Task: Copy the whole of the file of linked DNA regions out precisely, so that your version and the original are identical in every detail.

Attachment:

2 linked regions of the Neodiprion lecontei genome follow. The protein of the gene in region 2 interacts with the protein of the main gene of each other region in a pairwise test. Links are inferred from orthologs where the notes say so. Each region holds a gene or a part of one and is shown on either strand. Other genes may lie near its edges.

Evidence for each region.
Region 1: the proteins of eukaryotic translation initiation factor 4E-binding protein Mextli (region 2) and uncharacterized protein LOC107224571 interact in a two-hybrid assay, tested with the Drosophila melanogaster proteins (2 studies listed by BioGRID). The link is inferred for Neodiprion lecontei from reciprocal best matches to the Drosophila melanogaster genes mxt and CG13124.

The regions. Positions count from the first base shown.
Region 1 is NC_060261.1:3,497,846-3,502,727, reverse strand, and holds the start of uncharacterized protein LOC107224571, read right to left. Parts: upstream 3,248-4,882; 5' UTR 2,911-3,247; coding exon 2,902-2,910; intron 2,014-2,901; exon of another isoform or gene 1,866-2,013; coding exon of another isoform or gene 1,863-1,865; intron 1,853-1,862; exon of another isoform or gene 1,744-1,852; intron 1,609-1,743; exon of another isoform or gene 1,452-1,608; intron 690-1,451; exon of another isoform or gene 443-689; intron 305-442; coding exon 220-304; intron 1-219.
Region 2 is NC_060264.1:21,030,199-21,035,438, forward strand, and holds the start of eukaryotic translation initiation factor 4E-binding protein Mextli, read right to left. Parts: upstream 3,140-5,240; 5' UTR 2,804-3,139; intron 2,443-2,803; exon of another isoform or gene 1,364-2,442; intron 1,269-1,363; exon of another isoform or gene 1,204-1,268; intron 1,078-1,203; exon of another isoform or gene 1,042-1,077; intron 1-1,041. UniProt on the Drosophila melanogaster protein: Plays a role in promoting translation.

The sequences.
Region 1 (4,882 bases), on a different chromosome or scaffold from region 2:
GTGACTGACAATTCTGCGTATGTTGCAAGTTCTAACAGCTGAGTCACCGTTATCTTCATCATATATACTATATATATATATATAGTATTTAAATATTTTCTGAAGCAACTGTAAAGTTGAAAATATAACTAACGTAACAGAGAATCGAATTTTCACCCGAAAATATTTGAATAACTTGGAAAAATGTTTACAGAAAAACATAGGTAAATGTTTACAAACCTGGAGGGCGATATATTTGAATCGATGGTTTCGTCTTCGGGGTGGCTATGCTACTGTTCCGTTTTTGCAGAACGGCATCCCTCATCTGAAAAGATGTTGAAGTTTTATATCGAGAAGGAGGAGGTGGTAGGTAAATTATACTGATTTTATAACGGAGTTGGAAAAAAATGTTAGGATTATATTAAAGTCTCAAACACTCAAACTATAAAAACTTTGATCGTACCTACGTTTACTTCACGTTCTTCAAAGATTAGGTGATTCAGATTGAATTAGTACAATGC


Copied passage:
2 linked regions of the Neodiprion lecontei genome follow. The protein of the gene in region 2 interacts with the protein of the main gene of each other region in a pairwise test. Links are inferred from orthologs where the notes say so. Each region holds a gene or a part of one and is shown on either strand. Other genes may lie near its edges.

Evidence for each region.
Region 1: the proteins of eukaryotic translation initiation factor 4E-binding protein Mextli (region 2) and uncharacterized protein LOC107224571 interact in a two-hybrid assay, tested with the Drosophila melanogaster proteins (2 studies listed by BioGRID). The link is inferred for Neodiprion lecontei from reciprocal best matches to the Drosophila melanogaster genes mxt and CG13124.

The regions. Positions count from the first base shown.
Region 1 is NC_060261.1:3,497,846-3,502,727, reverse strand, and holds the start of uncharacterized protein LOC107224571, read right to left. Parts: upstream 3,248-4,882; 5' UTR 2,911-3,247; coding exon 2,902-2,910; intron 2,014-2,901; exon of another isoform or gene 1,866-2,013; coding exon of another isoform or gene 1,863-1,865; intron 1,853-1,862; exon of another isoform or gene 1,744-1,852; intron 1,609-1,743; exon of another isoform or gene 1,452-1,608; intron 690-1,451; exon of another isoform or gene 443-689; intron 305-442; coding exon 220-304; intron 1-219.
Region 2 is NC_060264.1:21,030,199-21,035,438, forward strand, and holds the start of eukaryotic translation initiation factor 4E-binding protein Mextli, read right to left. Parts: upstream 3,140-5,240; 5' UTR 2,804-3,139; intron 2,443-2,803; exon of another isoform or gene 1,364-2,442; intron 1,269-1,363; exon of another isoform or gene 1,204-1,268; intron 1,078-1,203; exon of another isoform or gene 1,042-1,077; intron 1-1,041. UniProt on the Drosophila melanogaster protein: Plays a role in promoting translation.

The sequences.
Region 1 (4,882 bases), on a different chromosome or scaffold from region 2:
GTGACTGACAATTCTGCGTATGTTGCAAGTTCTAACAGCTGAGTCACCGTTATCTTCATCATATATACTATATATATATATATAGTATTTAAATATTTTCTGAAGCAACTGTAAAGTTGAAAATATAACTAACGTAACAGAGAATCGAATTTTCACCCGAAAATATTTGAATAACTTGGAAAAATGTTTACAGAAAAACATAGGTAAATGTTTACAAACCTGGAGGGCGATATATTTGAATCGATGGTTTCGTCTTCGGGGTGGCTATGCTACTGTTCCGTTTTTGCAGAACGGCATCCCTCATCTGAAAAGATGTTGAAGTTTTATATCGAGAAGGAGGAGGTGGTAGGTAAATTATACTGATTTTATAACGGAGTTGGAAAAAAATGTTAGGATTATATTAAAGTCTCAAACACTCAAACTATAAAAACTTTGATCGTACCTACGTTTACTTCACGTTCTTCAAAGATTAGGTGATTCAGATTGAATTAGTACAATGC